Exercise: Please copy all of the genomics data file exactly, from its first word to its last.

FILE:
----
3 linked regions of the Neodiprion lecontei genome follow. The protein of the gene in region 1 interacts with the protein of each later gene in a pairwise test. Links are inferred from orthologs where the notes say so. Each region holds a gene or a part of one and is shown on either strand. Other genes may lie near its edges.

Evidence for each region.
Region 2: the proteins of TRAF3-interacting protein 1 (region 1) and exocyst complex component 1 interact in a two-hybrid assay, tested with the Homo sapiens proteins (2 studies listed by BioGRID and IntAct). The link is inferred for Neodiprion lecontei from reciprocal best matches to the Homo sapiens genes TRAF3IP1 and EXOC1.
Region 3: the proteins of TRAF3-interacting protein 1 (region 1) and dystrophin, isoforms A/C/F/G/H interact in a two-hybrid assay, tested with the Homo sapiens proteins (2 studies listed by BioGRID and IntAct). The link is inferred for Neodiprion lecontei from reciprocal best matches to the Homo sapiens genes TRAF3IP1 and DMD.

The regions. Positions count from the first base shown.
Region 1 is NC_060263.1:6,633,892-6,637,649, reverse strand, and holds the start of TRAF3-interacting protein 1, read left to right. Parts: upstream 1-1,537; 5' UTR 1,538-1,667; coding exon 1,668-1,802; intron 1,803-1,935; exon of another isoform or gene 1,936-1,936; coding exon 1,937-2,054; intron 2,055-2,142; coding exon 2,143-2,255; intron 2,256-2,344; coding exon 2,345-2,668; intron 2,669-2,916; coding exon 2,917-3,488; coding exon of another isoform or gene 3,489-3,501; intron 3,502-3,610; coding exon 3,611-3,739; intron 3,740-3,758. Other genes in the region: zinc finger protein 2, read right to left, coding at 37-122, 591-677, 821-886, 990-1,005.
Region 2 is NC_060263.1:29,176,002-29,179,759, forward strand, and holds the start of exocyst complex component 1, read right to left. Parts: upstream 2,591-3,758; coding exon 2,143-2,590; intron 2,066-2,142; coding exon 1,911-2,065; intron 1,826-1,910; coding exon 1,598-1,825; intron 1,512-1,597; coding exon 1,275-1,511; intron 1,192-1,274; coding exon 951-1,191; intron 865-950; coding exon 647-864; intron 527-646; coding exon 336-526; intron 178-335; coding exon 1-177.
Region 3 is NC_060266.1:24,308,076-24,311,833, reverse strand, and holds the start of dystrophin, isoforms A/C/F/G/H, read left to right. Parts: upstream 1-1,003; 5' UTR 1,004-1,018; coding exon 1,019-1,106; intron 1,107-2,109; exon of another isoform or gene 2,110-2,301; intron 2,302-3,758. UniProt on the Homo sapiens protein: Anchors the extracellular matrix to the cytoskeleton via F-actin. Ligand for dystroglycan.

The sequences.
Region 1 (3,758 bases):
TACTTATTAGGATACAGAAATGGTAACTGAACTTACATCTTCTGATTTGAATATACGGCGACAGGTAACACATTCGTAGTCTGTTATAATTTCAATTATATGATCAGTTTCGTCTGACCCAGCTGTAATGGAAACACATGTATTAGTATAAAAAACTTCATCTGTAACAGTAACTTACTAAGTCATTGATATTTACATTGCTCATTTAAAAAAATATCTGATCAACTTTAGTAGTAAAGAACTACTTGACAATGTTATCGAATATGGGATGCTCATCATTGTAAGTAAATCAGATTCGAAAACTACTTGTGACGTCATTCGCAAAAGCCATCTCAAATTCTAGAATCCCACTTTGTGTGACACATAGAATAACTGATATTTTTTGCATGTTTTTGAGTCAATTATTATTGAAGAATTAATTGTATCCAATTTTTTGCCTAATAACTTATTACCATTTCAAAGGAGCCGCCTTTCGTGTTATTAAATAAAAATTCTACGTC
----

3 linked regions of the Neodiprion lecontei genome follow. The protein of the gene in region 1 interacts with the protein of each later gene in a pairwise test. Links are inferred from orthologs where the notes say so. Each region holds a gene or a part of one and is shown on either strand. Other genes may lie near its edges.

Evidence for each region.
Region 2: the proteins of TRAF3-interacting protein 1 (region 1) and exocyst complex component 1 interact in a two-hybrid assay, tested with the Homo sapiens proteins (2 studies listed by BioGRID and IntAct). The link is inferred for Neodiprion lecontei from reciprocal best matches to the Homo sapiens genes TRAF3IP1 and EXOC1.
Region 3: the proteins of TRAF3-interacting protein 1 (region 1) and dystrophin, isoforms A/C/F/G/H interact in a two-hybrid assay, tested with the Homo sapiens proteins (2 studies listed by BioGRID and IntAct). The link is inferred for Neodiprion lecontei from reciprocal best matches to the Homo sapiens genes TRAF3IP1 and DMD.

The regions. Positions count from the first base shown.
Region 1 is NC_060263.1:6,633,892-6,637,649, reverse strand, and holds the start of TRAF3-interacting protein 1, read left to right. Parts: upstream 1-1,537; 5' UTR 1,538-1,667; coding exon 1,668-1,802; intron 1,803-1,935; exon of another isoform or gene 1,936-1,936; coding exon 1,937-2,054; intron 2,055-2,142; coding exon 2,143-2,255; intron 2,256-2,344; coding exon 2,345-2,668; intron 2,669-2,916; coding exon 2,917-3,488; coding exon of another isoform or gene 3,489-3,501; intron 3,502-3,610; coding exon 3,611-3,739; intron 3,740-3,758. Other genes in the region: zinc finger protein 2, read right to left, coding at 37-122, 591-677, 821-886, 990-1,005.
Region 2 is NC_060263.1:29,176,002-29,179,759, forward strand, and holds the start of exocyst complex component 1, read right to left. Parts: upstream 2,591-3,758; coding exon 2,143-2,590; intron 2,066-2,142; coding exon 1,911-2,065; intron 1,826-1,910; coding exon 1,598-1,825; intron 1,512-1,597; coding exon 1,275-1,511; intron 1,192-1,274; coding exon 951-1,191; intron 865-950; coding exon 647-864; intron 527-646; coding exon 336-526; intron 178-335; coding exon 1-177.
Region 3 is NC_060266.1:24,308,076-24,311,833, reverse strand, and holds the start of dystrophin, isoforms A/C/F/G/H, read left to right. Parts: upstream 1-1,003; 5' UTR 1,004-1,018; coding exon 1,019-1,106; intron 1,107-2,109; exon of another isoform or gene 2,110-2,301; intron 2,302-3,758. UniProt on the Homo sapiens protein: Anchors the extracellular matrix to the cytoskeleton via F-actin. Ligand for dystroglycan.

The sequences.
Region 1 (3,758 bases):
TACTTATTAGGATACAGAAATGGTAACTGAACTTACATCTTCTGATTTGAATATACGGCGACAGGTAACACATTCGTAGTCTGTTATAATTTCAATTATATGATCAGTTTCGTCTGACCCAGCTGTAATGGAAACACATGTATTAGTATAAAAAACTTCATCTGTAACAGTAACTTACTAAGTCATTGATATTTACATTGCTCATTTAAAAAAATATCTGATCAACTTTAGTAGTAAAGAACTACTTGACAATGTTATCGAATATGGGATGCTCATCATTGTAAGTAAATCAGATTCGAAAACTACTTGTGACGTCATTCGCAAAAGCCATCTCAAATTCTAGAATCCCACTTTGTGTGACACATAGAATAACTGATATTTTTTGCATGTTTTTGAGTCAATTATTATTGAAGAATTAATTGTATCCAATTTTTTGCCTAATAACTTATTACCATTTCAAAGGAGCCGCCTTTCGTGTTATTAAATAAAAATTCTACGTC